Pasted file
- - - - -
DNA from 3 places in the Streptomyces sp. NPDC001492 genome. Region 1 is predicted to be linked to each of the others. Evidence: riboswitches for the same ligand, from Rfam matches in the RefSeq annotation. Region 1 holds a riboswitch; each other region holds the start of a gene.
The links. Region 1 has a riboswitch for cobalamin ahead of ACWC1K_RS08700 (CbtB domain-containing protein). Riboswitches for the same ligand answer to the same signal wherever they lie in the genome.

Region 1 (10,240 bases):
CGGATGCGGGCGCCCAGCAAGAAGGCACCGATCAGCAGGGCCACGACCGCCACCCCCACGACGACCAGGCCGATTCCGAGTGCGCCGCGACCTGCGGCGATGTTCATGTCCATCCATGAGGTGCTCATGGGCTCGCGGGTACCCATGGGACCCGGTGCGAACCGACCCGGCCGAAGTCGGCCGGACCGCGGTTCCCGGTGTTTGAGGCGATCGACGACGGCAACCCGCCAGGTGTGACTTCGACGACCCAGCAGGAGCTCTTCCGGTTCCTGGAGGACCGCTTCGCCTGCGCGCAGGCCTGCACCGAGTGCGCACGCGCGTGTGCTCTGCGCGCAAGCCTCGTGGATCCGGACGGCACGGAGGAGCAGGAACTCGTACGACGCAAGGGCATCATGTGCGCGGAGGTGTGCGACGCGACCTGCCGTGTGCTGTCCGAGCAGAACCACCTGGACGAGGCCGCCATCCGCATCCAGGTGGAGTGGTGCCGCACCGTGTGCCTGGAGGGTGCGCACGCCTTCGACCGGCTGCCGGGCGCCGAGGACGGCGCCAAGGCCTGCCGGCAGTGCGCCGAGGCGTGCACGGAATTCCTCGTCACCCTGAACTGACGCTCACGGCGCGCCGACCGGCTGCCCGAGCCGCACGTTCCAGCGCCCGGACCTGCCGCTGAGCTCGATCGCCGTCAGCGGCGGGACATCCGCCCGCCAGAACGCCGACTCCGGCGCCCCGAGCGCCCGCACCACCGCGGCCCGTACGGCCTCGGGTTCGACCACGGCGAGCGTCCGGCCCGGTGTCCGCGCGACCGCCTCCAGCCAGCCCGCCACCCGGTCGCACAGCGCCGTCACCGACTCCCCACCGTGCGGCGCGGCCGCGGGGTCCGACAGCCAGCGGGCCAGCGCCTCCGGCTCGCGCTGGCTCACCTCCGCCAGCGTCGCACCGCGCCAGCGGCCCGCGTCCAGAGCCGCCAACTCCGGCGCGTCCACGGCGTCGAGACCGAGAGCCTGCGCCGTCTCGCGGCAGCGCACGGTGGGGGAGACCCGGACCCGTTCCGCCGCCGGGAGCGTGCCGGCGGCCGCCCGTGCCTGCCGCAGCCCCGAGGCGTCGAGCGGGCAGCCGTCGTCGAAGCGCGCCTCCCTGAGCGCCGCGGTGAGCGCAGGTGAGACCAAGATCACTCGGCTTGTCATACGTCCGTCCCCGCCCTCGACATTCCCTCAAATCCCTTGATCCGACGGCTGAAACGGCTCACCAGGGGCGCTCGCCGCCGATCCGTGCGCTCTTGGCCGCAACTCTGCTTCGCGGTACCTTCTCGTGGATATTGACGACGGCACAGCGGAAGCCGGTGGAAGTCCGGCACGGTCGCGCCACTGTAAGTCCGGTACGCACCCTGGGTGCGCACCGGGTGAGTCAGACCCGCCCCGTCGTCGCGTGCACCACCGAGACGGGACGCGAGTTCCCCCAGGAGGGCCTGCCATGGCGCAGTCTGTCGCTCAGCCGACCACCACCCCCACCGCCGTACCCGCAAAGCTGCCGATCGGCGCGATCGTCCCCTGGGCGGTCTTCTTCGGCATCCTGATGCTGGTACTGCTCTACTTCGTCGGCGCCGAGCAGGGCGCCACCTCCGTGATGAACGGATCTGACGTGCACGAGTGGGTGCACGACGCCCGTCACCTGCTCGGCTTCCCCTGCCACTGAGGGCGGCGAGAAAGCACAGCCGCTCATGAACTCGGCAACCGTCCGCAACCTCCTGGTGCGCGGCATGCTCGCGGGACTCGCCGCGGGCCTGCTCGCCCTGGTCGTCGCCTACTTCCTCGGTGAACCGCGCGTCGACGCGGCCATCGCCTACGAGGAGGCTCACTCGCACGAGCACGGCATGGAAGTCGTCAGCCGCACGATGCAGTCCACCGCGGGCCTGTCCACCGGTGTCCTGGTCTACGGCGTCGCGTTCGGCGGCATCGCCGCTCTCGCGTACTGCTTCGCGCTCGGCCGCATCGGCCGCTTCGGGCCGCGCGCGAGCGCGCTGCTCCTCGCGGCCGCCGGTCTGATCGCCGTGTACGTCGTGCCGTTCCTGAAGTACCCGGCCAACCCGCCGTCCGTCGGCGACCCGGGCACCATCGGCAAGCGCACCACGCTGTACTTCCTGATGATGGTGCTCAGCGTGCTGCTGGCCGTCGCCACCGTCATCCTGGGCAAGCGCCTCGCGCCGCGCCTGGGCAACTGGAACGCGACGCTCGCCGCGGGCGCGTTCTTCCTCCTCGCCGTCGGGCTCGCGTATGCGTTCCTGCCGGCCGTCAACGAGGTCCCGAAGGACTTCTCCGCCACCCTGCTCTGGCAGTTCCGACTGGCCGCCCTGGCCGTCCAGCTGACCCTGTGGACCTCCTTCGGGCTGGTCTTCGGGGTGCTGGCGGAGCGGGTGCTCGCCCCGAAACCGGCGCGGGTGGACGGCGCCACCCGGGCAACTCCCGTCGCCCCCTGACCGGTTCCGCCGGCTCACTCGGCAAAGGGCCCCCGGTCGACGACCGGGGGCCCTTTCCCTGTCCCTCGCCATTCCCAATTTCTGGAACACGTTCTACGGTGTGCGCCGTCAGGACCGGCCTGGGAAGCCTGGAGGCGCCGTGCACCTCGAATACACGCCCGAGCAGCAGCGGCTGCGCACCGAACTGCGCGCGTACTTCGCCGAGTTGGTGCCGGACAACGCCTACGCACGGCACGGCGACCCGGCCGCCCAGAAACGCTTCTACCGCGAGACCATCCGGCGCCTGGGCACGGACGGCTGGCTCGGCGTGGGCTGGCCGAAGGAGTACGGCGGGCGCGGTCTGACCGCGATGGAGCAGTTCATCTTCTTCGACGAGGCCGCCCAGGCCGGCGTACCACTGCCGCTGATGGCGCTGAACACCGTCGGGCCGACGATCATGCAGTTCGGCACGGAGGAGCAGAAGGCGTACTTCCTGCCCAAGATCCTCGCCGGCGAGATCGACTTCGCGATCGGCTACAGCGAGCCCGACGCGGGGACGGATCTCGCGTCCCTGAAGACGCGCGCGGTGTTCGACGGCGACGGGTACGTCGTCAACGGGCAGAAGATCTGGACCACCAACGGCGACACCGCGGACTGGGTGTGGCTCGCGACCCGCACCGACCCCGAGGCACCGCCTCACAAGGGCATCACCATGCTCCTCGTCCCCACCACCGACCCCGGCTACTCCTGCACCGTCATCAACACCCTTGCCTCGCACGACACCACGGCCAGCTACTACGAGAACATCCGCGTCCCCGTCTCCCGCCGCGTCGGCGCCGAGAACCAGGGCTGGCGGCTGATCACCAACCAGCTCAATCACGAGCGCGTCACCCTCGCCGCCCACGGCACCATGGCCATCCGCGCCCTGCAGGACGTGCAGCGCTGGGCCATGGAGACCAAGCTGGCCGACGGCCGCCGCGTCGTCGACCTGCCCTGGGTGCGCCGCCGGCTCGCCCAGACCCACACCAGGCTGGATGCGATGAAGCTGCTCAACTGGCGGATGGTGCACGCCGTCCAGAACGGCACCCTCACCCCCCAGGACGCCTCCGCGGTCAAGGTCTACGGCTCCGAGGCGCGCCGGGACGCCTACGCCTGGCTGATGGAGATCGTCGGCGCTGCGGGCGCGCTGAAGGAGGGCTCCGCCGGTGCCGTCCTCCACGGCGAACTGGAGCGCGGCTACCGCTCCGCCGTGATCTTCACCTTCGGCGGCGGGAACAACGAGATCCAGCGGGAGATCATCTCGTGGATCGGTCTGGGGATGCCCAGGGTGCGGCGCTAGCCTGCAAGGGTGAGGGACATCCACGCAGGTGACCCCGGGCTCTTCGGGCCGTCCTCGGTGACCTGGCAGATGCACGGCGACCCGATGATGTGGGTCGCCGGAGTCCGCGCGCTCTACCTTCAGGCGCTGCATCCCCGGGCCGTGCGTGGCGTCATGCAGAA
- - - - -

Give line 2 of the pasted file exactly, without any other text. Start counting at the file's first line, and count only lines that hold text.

The links. Region 1 has a riboswitch for cobalamin ahead of ACWC1K_RS08700 (CbtB domain-containing protein). Riboswitches for the same ligand answer to the same signal wherever they lie in the genome.